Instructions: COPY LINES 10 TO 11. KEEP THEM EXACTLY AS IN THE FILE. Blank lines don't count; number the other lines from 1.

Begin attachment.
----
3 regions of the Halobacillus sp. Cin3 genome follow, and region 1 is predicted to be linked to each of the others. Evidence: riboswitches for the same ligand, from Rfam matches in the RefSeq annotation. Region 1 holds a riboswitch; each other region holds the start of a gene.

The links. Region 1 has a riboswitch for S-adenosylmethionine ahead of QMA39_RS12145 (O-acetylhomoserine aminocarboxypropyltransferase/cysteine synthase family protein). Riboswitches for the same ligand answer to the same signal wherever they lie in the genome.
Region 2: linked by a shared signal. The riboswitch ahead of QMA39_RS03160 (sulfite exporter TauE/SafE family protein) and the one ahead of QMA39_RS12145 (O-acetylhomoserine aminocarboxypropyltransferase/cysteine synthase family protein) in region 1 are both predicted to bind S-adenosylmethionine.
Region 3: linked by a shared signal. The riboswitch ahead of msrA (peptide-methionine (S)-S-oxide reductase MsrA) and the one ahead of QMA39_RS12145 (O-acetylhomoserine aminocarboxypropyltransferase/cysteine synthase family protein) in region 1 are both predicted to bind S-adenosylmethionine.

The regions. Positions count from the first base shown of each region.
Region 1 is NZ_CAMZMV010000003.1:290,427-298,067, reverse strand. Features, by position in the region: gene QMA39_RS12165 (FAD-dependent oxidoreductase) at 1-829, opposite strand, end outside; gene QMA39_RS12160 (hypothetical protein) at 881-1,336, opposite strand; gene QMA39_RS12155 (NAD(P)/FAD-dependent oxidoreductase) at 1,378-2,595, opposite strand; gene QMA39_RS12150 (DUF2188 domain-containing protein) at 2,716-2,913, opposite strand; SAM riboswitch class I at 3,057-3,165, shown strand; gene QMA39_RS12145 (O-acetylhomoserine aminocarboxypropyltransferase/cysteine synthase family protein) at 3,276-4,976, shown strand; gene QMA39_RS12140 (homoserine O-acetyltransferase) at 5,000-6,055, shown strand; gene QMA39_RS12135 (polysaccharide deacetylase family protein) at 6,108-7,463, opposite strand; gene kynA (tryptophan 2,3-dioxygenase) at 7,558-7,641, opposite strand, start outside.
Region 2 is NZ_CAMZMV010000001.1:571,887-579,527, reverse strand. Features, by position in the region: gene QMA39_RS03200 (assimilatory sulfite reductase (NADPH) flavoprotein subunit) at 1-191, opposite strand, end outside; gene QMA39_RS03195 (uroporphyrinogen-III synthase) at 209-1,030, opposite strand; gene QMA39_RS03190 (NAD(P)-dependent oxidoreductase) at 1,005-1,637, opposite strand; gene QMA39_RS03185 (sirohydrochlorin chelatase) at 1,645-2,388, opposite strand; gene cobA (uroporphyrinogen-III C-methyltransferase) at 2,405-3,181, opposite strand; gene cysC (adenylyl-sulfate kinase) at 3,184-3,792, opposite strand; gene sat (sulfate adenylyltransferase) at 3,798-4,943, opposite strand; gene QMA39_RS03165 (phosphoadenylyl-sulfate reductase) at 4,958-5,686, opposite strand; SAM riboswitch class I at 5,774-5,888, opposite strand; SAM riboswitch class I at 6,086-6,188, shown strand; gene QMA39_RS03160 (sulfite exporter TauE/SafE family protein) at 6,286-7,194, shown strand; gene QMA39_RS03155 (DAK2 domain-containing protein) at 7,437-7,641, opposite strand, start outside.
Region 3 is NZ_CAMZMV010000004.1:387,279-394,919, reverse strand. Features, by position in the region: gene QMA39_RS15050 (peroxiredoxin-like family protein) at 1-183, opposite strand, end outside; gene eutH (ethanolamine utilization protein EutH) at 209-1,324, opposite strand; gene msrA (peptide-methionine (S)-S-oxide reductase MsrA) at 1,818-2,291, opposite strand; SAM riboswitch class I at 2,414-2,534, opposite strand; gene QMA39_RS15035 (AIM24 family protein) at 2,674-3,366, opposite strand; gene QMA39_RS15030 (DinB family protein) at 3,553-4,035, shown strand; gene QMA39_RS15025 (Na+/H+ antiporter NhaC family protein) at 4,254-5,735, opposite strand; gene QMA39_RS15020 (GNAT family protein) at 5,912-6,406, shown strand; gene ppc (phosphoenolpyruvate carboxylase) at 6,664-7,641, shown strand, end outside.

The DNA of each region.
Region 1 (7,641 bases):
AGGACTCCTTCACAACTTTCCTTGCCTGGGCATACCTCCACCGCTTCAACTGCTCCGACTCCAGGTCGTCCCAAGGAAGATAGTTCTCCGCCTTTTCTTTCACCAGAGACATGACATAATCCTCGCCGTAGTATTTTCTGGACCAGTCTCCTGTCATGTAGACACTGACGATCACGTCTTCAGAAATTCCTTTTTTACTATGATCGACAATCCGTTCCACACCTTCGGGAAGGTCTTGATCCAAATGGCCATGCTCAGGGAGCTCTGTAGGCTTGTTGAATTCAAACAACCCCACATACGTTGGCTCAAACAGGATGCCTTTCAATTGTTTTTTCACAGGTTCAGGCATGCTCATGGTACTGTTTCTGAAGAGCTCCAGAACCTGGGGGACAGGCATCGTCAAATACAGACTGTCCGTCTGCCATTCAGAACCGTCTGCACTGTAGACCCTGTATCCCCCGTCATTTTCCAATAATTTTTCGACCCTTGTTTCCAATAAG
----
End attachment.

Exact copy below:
Region 1 (7,641 bases):
AGGACTCCTTCACAACTTTCCTTGCCTGGGCATACCTCCACCGCTTCAACTGCTCCGACTCCAGGTCGTCCCAAGGAAGATAGTTCTCCGCCTTTTCTTTCACCAGAGACATGACATAATCCTCGCCGTAGTATTTTCTGGACCAGTCTCCTGTCATGTAGACACTGACGATCACGTCTTCAGAAATTCCTTTTTTACTATGATCGACAATCCGTTCCACACCTTCGGGAAGGTCTTGATCCAAATGGCCATGCTCAGGGAGCTCTGTAGGCTTGTTGAATTCAAACAACCCCACATACGTTGGCTCAAACAGGATGCCTTTCAATTGTTTTTTCACAGGTTCAGGCATGCTCATGGTACTGTTTCTGAAGAGCTCCAGAACCTGGGGGACAGGCATCGTCAAATACAGACTGTCCGTCTGCCATTCAGAACCGTCTGCACTGTAGACCCTGTATCCCCCGTCATTTTCCAATAATTTTTCGACCCTTGTTTCCAATAAG